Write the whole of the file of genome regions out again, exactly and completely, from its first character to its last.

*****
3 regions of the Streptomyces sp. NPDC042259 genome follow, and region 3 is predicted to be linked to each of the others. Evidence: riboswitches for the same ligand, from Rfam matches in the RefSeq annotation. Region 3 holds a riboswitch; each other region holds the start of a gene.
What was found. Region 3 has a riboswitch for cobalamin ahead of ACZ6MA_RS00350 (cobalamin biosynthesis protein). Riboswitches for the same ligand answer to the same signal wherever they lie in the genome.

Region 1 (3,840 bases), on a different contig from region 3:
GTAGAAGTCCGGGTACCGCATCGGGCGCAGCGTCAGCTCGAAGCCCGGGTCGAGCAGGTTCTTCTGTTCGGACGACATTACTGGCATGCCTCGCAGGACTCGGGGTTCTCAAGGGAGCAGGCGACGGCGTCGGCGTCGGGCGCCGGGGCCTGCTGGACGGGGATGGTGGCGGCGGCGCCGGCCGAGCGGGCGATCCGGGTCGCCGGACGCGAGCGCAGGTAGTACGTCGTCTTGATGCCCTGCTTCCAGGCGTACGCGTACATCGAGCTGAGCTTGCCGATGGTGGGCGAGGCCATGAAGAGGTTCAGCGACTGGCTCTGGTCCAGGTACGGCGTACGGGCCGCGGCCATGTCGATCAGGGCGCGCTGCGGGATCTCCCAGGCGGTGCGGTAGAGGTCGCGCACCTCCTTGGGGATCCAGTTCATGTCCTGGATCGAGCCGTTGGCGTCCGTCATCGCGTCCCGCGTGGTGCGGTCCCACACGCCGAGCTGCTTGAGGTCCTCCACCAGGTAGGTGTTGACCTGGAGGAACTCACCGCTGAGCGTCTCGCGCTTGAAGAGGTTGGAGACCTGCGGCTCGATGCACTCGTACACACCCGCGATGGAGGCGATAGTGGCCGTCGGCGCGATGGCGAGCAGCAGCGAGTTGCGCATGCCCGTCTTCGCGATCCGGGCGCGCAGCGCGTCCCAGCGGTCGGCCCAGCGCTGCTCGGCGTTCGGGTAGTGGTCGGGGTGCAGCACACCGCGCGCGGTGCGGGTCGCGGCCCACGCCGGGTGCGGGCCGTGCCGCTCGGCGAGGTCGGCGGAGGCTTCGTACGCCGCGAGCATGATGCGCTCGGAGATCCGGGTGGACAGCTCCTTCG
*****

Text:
3 regions of the Streptomyces sp. NPDC042259 genome follow, and region 3 is predicted to be linked to each of the others. Evidence: riboswitches for the same ligand, from Rfam matches in the RefSeq annotation. Region 3 holds a riboswitch; each other region holds the start of a gene.
What was found. Region 3 has a riboswitch for cobalamin ahead of ACZ6MA_RS00350 (cobalamin biosynthesis protein). Riboswitches for the same ligand answer to the same signal wherever they lie in the genome.

Region 1 (3,840 bases), on a different contig from region 3:
GTAGAAGTCCGGGTACCGCATCGGGCGCAGCGTCAGCTCGAAGCCCGGGTCGAGCAGGTTCTTCTGTTCGGACGACATTACTGGCATGCCTCGCAGGACTCGGGGTTCTCAAGGGAGCAGGCGACGGCGTCGGCGTCGGGCGCCGGGGCCTGCTGGACGGGGATGGTGGCGGCGGCGCCGGCCGAGCGGGCGATCCGGGTCGCCGGACGCGAGCGCAGGTAGTACGTCGTCTTGATGCCCTGCTTCCAGGCGTACGCGTACATCGAGCTGAGCTTGCCGATGGTGGGCGAGGCCATGAAGAGGTTCAGCGACTGGCTCTGGTCCAGGTACGGCGTACGGGCCGCGGCCATGTCGATCAGGGCGCGCTGCGGGATCTCCCAGGCGGTGCGGTAGAGGTCGCGCACCTCCTTGGGGATCCAGTTCATGTCCTGGATCGAGCCGTTGGCGTCCGTCATCGCGTCCCGCGTGGTGCGGTCCCACACGCCGAGCTGCTTGAGGTCCTCCACCAGGTAGGTGTTGACCTGGAGGAACTCACCGCTGAGCGTCTCGCGCTTGAAGAGGTTGGAGACCTGCGGCTCGATGCACTCGTACACACCCGCGATGGAGGCGATAGTGGCCGTCGGCGCGATGGCGAGCAGCAGCGAGTTGCGCATGCCCGTCTTCGCGATCCGGGCGCGCAGCGCGTCCCAGCGGTCGGCCCAGCGCTGCTCGGCGTTCGGGTAGTGGTCGGGGTGCAGCACACCGCGCGCGGTGCGGGTCGCGGCCCACGCCGGGTGCGGGCCGTGCCGCTCGGCGAGGTCGGCGGAGGCTTCGTACGCCGCGAGCATGATGCGCTCGGAGATCCGGGTGGACAGCTCCTTCG